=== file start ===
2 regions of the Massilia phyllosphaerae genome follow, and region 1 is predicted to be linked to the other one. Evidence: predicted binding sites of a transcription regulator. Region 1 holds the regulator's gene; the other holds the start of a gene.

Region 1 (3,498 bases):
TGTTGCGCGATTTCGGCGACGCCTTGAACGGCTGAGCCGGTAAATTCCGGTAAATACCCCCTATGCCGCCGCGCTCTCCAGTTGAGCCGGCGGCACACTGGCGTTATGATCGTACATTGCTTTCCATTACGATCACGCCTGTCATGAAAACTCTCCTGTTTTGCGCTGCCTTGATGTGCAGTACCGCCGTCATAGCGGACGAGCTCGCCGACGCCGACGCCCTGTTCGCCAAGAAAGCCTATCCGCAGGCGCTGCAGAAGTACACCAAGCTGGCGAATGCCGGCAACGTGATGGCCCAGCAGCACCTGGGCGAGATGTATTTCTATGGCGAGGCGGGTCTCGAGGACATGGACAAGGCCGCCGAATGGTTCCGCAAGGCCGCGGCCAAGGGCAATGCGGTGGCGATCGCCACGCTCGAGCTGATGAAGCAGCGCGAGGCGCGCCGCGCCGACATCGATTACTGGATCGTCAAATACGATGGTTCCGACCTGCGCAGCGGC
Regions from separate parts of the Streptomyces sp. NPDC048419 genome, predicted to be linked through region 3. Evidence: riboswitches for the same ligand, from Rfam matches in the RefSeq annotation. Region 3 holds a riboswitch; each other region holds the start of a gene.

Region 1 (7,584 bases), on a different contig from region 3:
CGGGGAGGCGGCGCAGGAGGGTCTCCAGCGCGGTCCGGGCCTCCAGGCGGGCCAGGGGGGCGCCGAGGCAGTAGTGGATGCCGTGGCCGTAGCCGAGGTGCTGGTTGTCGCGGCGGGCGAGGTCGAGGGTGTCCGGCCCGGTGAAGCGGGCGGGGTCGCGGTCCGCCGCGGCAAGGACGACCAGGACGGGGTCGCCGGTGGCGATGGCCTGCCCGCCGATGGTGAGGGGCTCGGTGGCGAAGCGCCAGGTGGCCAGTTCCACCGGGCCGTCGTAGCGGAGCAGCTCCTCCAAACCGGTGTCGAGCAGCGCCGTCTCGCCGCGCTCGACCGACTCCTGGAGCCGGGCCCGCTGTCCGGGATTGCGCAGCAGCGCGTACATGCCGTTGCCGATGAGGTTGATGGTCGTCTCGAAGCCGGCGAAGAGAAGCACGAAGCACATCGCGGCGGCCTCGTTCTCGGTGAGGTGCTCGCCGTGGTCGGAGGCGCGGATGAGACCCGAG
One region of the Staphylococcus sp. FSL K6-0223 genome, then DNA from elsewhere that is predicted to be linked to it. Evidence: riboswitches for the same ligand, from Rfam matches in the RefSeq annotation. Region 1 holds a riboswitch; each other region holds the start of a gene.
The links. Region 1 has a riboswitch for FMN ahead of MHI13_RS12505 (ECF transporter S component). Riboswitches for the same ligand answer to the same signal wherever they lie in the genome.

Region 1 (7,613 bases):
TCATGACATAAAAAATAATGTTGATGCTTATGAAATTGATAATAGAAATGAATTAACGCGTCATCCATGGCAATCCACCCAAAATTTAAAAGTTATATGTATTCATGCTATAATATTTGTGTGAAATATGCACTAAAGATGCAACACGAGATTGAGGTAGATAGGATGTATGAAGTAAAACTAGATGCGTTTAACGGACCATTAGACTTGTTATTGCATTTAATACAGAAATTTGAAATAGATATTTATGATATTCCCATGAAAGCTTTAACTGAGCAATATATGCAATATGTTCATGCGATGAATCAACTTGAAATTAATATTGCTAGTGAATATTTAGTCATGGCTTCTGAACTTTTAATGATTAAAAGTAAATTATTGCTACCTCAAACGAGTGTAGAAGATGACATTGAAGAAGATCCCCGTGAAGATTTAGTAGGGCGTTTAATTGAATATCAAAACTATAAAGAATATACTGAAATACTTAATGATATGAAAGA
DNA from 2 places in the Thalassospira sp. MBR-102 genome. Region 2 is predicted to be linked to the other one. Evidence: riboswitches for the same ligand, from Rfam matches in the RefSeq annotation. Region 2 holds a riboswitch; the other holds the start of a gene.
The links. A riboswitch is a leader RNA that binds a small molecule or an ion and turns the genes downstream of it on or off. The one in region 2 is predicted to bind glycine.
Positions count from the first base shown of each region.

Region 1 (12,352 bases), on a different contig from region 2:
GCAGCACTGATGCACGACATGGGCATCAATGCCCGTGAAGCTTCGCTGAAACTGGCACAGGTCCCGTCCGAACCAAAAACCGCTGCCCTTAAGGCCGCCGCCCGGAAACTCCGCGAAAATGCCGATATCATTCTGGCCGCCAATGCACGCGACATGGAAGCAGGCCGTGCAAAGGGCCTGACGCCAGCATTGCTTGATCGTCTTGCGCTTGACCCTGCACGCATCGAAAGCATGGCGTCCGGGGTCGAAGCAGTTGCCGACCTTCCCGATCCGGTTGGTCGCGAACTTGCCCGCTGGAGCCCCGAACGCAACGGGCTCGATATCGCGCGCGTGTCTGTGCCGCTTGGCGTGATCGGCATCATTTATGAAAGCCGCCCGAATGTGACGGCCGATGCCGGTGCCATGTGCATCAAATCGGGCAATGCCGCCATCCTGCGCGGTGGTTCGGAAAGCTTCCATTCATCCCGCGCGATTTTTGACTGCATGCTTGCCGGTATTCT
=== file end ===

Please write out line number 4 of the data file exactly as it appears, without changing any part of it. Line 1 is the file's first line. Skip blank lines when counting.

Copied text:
Regions from separate parts of the Streptomyces sp. NPDC048419 genome, predicted to be linked through region 3. Evidence: riboswitches for the same ligand, from Rfam matches in the RefSeq annotation. Region 3 holds a riboswitch; each other region holds the start of a gene.